Re: PSU - Not a bad call; i think i just saw the Corsair ones and they are so damn pretty i fell in love lol - Having a look at a more 'cost effective' option, would something like this do the job just as well, whilst saving me £20

http://www.ebuyer.com/160349-powercool-550w-80plus-cert...

Plan was to upgrade the GPU down the line with something a bit more heavy hitting - and i figured that i could spend an extra few ££ now and then i am not limited by PSU as to what GPU i get; plus... I think i just really *like* the Corsair 650W one lol

Not too fussed about HDD size to be honest - my old one still has about 100G space free in it after several years of use (i tend to stick things on external HDD for storage/backup and clear out internal HDD's fairly regularly... But again, an extra £10 now could save more down the line - are there any noticeable differences in performance Re: HDD's? If not might just stick with the 1Tb one you mentioned and *know* that i'll have more than enough space forever lol) :) 

Any last minute tweaks/anything i've forgotten? (or shall i spend the extra £10/15 and get the triple core AMD rather than the dual core one... Hmmm... lol)

If i can get the whole thing for less than £350 - and i'll have a decent gaming machine that will last me/the wife years, then i think that's a bloody good job :) 

Thanks again for your help mate!!

- Robert
September 9, 2011 10:46:37 AM

Im really too inexperienced with AMD to comment on the price vs. performance of the CPU :(  I wouldn't like to say if spending the extra will be worthwhile or not.

The Samsung SpinPoint F3's are considered to be very good HDD's and perform better than the more expensive WD Caviar Blacks. Personally i use the same HDD you listed above, the SeaGate, but the 1TB version and have experienced no problems with it at all. If you dont think you will make use of the extra space, its probably not worth spending the money.

Im not sure about the delivery costs from www.SCAN.co.uk, but you can get the 500w Corsair PSU there for £45 http://www.scan.co.uk/products/500w-psu-corsair-builder...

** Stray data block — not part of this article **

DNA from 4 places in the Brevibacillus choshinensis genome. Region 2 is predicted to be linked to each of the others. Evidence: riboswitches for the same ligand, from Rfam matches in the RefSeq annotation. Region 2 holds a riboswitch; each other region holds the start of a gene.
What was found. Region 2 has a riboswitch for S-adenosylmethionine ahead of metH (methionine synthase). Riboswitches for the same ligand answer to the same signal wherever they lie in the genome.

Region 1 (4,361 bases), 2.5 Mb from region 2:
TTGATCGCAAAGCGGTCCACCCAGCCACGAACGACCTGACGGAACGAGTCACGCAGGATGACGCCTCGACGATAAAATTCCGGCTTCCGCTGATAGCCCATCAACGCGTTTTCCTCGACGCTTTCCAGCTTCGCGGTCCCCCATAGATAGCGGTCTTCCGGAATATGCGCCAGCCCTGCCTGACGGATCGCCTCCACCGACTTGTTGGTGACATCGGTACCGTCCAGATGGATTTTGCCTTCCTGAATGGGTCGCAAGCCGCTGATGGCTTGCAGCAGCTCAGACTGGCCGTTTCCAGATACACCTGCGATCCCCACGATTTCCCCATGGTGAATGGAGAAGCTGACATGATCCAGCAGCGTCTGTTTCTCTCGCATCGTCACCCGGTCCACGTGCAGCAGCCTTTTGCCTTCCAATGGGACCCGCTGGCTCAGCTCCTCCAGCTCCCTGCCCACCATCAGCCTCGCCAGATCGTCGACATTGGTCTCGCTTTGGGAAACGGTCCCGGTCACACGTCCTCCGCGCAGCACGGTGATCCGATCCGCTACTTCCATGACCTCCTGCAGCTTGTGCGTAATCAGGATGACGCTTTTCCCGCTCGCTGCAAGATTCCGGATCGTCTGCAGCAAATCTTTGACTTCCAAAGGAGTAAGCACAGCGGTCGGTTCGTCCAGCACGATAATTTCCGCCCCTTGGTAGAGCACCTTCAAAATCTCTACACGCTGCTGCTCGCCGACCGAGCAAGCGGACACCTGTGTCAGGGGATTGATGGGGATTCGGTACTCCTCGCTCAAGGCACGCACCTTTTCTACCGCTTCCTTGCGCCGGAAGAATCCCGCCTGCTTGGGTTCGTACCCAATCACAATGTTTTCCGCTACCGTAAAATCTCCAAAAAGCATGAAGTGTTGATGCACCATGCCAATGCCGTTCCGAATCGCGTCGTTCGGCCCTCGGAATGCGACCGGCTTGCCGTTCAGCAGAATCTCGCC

Again though, your right. If you buy a 650w unit (which for the sake of about £7 more is probably well worth it) you'll have no worries when it comes to buying a Graphics card. The only cards you would struggle to run would be GTX580/590 and 6990 (all of which prices start around £350+ so im assuming you wouldn't be considering those anyway :)  )

September 9, 2011 10:51:21 AM

AdrianPerry said:
The only cards you would struggle to run would be GTX580/590 and 6990 (all of which prices start around £350+ so im assuming you wouldn't be considering those anyway :)  )


Haha - yeah - probably going to shy away from looking at GPU's that cost more than the rest of the machine put together :) 

It's likely to be something similar to what i have in *my* machine - which is a Asus 1GB Radeon HD 5670PCI-E 2.1 HDMI - DX11 and some relatively decent performance for less than £80 i think - so not too bad at all. But of course... It's nice to have the option of going for something that much more powerful based on the fact i have so much spare Wattage... SO yeah... Good to keep one's options open :) 

Although yes, expect to see me back in a few months asking for advice on which one to get, with whatever budget i have at the time :D 


- Robert
September 9, 2011 10:54:58 AM

Something like the 6850 might slip under that £80 budget in a few months time :)  (currently priced around £100 mark) Maybe even 6870 if your really lucky :)  (currently priced around £125 mark).

Look forward to seeing you back in a few months :) 
!